He works night shifts while taking courses during the day to upgrade his skills in the hopes of being promoted to a managerial position.
Voracious demand for casino workers has driven Macau’s unemployment rate to an ultralow 2 percent.
The city’s young are in high demand, thanks to government restrictions on the number of foreign workers. Casino jobs are popular because the pay is two-thirds higher than the city’s median monthly income of $1,465, and many positions don’t even require a high school diploma.
But there are drawbacks, including the stress of dealing with customers on losing streaks who become unruly or aggressive.
Student Fion Choi said some gamblers will demand that dealers and supervisors smile and remember their names.
“But then, when they lose lots of money they’ll say: Why are you smiling?” said Ms. Choi, a 29-year-old supervisor at Wynn Macau who hopes to land a mid- or senior-level management job after she graduates.
Then there’s the surreal experience of watching high rollers winning and losing huge amounts of money.
Mr. Wong says gamblers, who almost always are mainland Chinese, will bet up to $130,000 on a single hand of baccarat and blow cigarette smoke into his face if they lose.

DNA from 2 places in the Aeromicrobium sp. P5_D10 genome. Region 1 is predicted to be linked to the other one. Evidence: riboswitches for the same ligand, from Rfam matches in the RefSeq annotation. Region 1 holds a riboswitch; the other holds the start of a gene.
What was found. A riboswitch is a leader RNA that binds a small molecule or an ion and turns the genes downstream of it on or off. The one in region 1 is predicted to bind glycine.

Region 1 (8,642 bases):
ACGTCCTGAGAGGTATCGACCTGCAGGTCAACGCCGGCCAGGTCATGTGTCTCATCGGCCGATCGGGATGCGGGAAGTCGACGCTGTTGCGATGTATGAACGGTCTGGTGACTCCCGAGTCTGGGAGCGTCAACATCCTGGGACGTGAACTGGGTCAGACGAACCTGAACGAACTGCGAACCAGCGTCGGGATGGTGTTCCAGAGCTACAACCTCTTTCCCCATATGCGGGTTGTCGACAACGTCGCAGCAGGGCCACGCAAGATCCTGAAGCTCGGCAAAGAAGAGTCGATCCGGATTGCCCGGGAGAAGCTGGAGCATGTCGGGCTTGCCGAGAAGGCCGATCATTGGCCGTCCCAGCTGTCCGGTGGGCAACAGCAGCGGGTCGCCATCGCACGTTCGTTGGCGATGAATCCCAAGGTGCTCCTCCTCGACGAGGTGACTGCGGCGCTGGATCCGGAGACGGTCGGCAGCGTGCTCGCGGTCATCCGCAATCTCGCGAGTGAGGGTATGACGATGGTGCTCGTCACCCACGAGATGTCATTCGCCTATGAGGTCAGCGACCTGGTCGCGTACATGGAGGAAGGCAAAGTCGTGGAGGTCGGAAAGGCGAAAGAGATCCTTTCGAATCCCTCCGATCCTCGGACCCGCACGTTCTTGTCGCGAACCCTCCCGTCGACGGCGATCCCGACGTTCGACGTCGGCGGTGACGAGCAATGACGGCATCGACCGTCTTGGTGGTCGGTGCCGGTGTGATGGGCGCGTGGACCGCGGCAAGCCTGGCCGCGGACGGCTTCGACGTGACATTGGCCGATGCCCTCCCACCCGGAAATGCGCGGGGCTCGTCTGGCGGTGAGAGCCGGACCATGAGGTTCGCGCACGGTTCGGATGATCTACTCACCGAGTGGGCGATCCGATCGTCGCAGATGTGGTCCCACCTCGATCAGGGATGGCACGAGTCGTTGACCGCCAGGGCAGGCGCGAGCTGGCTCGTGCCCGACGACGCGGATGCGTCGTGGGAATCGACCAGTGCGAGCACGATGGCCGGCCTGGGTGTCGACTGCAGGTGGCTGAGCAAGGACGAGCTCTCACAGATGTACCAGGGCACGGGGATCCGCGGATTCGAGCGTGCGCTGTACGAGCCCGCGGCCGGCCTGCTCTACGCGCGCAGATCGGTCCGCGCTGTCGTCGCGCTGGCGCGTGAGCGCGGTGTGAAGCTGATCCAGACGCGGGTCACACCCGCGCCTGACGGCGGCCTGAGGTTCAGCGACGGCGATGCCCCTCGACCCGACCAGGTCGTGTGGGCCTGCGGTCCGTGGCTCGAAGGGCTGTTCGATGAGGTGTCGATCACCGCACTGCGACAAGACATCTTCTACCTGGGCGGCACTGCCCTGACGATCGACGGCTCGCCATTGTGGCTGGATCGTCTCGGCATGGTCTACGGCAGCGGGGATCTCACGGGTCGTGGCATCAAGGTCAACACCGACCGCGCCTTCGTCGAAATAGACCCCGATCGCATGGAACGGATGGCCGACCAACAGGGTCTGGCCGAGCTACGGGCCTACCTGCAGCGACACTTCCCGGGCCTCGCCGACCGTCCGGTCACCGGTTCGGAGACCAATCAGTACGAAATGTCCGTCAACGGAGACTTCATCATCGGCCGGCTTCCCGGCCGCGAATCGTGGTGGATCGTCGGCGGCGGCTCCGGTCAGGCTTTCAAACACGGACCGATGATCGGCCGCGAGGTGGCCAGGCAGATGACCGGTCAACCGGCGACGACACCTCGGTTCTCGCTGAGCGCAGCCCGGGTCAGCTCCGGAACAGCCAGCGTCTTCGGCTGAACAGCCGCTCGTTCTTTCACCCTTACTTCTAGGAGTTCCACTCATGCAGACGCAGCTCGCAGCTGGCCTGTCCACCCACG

“We see more and more of these customers,” Mr. Wong said. “I don’t understand how they get their money. They come from a different society, where this kind of thinking is normal.”
Casino jobs pay 30 percent to 40 percent more than those at other companies, Ms. Choi said.
That’s adding to the strain on small businesses, which struggle to survive because they can’t compete with the higher wages.
University graduates, meanwhile, can’t find jobs that pay as much as the starting salaries offered by casinos, said political commentator Larry So, who worries about the impact all the newfound wealth is having on the city’s young.
“The young people nowadays, one of their favorite jobs is to go into a casino, or the government,” said Mr. So. “In the past, casino workers were secluded, a small part of the population. In Chinese culture, we did not look up to these kind of people.”
Now they’ve become such a big and wealthy group, they are the ones that set the values, Mr. So said.